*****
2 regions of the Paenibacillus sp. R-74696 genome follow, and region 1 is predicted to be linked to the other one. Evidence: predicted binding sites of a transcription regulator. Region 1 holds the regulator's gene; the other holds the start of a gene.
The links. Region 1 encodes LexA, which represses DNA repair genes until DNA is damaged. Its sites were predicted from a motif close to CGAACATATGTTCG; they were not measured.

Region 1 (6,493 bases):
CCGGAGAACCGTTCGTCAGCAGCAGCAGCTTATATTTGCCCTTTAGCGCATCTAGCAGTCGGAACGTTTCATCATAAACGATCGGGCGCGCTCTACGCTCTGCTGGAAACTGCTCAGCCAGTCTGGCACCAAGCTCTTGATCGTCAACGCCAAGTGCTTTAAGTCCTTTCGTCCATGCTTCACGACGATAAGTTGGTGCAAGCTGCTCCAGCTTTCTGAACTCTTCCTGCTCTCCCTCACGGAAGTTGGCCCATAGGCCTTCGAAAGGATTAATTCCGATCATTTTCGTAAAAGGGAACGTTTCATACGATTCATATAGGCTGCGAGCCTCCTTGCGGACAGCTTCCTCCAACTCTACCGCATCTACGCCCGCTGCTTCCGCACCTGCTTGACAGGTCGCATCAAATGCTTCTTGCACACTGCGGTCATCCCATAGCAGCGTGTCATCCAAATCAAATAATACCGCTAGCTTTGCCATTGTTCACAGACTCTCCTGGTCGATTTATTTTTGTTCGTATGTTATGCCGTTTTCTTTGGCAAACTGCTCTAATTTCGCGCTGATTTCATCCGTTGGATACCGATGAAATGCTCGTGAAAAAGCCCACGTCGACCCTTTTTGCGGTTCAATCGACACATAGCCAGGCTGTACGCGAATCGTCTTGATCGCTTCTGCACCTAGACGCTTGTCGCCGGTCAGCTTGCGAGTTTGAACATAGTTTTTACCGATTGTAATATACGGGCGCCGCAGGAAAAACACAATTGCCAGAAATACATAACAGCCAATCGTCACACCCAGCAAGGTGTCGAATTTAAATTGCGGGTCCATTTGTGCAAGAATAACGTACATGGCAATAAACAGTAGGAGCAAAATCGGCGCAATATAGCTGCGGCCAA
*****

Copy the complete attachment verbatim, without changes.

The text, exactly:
2 regions of the Paenibacillus sp. R-74696 genome follow, and region 1 is predicted to be linked to the other one. Evidence: predicted binding sites of a transcription regulator. Region 1 holds the regulator's gene; the other holds the start of a gene.
The links. Region 1 encodes LexA, which represses DNA repair genes until DNA is damaged. Its sites were predicted from a motif close to CGAACATATGTTCG; they were not measured.

Region 1 (6,493 bases):
CCGGAGAACCGTTCGTCAGCAGCAGCAGCTTATATTTGCCCTTTAGCGCATCTAGCAGTCGGAACGTTTCATCATAAACGATCGGGCGCGCTCTACGCTCTGCTGGAAACTGCTCAGCCAGTCTGGCACCAAGCTCTTGATCGTCAACGCCAAGTGCTTTAAGTCCTTTCGTCCATGCTTCACGACGATAAGTTGGTGCAAGCTGCTCCAGCTTTCTGAACTCTTCCTGCTCTCCCTCACGGAAGTTGGCCCATAGGCCTTCGAAAGGATTAATTCCGATCATTTTCGTAAAAGGGAACGTTTCATACGATTCATATAGGCTGCGAGCCTCCTTGCGGACAGCTTCCTCCAACTCTACCGCATCTACGCCCGCTGCTTCCGCACCTGCTTGACAGGTCGCATCAAATGCTTCTTGCACACTGCGGTCATCCCATAGCAGCGTGTCATCCAAATCAAATAATACCGCTAGCTTTGCCATTGTTCACAGACTCTCCTGGTCGATTTATTTTTGTTCGTATGTTATGCCGTTTTCTTTGGCAAACTGCTCTAATTTCGCGCTGATTTCATCCGTTGGATACCGATGAAATGCTCGTGAAAAAGCCCACGTCGACCCTTTTTGCGGTTCAATCGACACATAGCCAGGCTGTACGCGAATCGTCTTGATCGCTTCTGCACCTAGACGCTTGTCGCCGGTCAGCTTGCGAGTTTGAACATAGTTTTTACCGATTGTAATATACGGGCGCCGCAGGAAAAACACAATTGCCAGAAATACATAACAGCCAATCGTCACACCCAGCAAGGTGTCGAATTTAAATTGCGGGTCCATTTGTGCAAGAATAACGTACATGGCAATAAACAGTAGGAGCAAAATCGGCGCAATATAGCTGCGGCCAA